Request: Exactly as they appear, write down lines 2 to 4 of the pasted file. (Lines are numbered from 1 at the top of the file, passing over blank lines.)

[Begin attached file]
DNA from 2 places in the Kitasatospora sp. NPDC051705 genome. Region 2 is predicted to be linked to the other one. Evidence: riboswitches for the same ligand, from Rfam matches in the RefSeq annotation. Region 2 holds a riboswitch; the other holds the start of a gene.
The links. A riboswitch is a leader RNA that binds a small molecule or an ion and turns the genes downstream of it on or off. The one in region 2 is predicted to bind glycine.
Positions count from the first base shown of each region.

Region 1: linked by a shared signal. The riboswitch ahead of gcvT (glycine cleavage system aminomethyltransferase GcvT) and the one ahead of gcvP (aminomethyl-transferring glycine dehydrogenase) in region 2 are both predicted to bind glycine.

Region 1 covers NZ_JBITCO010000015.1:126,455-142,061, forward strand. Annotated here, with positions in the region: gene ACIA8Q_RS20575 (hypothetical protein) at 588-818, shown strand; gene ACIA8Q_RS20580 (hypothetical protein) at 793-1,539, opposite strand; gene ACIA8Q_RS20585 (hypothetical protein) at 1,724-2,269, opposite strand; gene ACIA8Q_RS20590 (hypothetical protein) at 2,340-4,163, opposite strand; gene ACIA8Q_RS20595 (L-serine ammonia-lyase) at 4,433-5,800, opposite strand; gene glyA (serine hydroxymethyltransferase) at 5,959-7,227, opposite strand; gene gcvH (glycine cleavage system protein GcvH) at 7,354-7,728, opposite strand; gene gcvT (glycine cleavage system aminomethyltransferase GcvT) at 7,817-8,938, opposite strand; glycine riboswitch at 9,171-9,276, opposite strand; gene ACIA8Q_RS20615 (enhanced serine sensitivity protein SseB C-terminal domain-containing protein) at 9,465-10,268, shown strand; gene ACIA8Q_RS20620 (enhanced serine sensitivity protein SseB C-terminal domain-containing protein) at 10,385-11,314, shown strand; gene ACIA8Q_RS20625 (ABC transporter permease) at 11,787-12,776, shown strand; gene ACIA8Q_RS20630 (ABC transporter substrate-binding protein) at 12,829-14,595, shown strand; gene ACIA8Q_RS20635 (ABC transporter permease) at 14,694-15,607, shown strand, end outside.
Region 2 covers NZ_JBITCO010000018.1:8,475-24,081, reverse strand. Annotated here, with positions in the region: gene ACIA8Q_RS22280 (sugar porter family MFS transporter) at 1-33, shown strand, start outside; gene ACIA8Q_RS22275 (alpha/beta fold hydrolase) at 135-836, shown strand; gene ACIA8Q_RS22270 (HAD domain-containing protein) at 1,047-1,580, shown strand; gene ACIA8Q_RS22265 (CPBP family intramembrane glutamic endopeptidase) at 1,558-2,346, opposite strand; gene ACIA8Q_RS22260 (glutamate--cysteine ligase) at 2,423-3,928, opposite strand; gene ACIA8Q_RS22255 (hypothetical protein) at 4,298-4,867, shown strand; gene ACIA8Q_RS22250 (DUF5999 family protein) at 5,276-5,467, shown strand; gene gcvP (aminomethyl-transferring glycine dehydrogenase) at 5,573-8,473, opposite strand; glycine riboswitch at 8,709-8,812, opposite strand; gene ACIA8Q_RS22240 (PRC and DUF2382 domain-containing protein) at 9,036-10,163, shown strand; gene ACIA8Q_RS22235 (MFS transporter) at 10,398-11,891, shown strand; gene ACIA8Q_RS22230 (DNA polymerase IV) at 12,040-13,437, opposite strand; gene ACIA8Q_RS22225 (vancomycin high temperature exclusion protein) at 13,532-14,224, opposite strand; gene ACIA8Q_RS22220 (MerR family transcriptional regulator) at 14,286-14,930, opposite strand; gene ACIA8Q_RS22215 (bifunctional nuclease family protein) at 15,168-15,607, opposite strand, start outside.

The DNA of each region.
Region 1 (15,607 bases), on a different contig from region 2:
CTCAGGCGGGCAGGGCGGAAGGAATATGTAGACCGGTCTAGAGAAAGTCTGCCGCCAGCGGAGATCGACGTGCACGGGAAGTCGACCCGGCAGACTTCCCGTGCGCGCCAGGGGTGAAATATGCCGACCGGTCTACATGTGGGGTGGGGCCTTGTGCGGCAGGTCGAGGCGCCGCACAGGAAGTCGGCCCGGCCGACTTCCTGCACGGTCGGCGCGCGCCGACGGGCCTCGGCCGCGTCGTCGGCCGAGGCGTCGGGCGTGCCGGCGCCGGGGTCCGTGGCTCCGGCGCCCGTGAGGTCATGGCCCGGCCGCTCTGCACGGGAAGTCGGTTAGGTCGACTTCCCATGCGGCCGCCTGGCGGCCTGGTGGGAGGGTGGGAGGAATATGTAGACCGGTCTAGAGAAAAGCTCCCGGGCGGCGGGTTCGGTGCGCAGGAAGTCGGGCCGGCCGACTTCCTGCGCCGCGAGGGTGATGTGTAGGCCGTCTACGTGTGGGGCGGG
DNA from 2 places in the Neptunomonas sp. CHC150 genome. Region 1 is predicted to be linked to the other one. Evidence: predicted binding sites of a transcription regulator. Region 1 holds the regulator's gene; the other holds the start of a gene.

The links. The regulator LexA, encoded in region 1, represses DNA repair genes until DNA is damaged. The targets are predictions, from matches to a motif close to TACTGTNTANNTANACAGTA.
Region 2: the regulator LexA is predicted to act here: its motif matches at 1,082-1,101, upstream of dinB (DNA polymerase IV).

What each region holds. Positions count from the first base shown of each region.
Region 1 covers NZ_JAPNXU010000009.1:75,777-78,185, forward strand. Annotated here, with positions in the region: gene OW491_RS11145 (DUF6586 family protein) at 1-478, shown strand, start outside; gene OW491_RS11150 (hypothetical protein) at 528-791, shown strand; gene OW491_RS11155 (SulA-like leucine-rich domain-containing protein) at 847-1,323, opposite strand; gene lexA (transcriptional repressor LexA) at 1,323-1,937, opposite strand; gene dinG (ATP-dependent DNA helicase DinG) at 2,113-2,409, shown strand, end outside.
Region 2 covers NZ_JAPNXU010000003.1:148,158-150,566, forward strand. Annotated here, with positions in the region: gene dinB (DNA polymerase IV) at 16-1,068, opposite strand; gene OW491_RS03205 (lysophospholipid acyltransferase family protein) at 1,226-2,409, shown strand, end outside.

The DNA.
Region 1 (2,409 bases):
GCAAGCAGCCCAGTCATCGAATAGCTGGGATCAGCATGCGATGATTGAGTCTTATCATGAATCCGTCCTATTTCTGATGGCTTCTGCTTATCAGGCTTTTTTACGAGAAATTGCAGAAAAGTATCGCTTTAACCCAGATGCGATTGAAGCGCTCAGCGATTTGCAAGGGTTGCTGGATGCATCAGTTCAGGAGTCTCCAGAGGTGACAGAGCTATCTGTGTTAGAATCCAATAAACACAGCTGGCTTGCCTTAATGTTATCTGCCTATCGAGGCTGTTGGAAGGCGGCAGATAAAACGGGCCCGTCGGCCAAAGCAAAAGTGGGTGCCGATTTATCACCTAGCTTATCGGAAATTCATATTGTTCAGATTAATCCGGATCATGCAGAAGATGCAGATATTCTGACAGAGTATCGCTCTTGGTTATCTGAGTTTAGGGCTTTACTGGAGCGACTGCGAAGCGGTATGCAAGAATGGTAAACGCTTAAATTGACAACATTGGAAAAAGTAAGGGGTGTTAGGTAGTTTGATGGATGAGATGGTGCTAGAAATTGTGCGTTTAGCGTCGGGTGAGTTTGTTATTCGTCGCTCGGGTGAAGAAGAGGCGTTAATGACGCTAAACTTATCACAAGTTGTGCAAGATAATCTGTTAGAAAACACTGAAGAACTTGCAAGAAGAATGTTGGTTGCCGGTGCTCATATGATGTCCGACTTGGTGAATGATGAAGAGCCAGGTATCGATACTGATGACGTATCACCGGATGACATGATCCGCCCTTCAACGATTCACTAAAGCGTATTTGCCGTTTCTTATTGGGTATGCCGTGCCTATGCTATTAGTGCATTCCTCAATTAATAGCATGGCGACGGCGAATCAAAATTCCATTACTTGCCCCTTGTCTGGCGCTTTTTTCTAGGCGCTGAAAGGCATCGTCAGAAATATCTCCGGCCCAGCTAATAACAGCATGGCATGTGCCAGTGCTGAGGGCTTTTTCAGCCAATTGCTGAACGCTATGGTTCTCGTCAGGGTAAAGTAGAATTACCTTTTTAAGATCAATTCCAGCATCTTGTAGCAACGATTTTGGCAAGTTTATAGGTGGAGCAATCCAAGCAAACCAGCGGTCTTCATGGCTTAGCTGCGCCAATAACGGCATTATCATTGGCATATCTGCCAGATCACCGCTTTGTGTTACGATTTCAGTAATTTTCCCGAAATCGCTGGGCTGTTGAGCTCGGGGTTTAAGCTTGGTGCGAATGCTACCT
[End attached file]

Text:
The links. A riboswitch is a leader RNA that binds a small molecule or an ion and turns the genes downstream of it on or off. The one in region 2 is predicted to bind glycine.
Positions count from the first base shown of each region.

Region 1: linked by a shared signal. The riboswitch ahead of gcvT (glycine cleavage system aminomethyltransferase GcvT) and the one ahead of gcvP (aminomethyl-transferring glycine dehydrogenase) in region 2 are both predicted to bind glycine.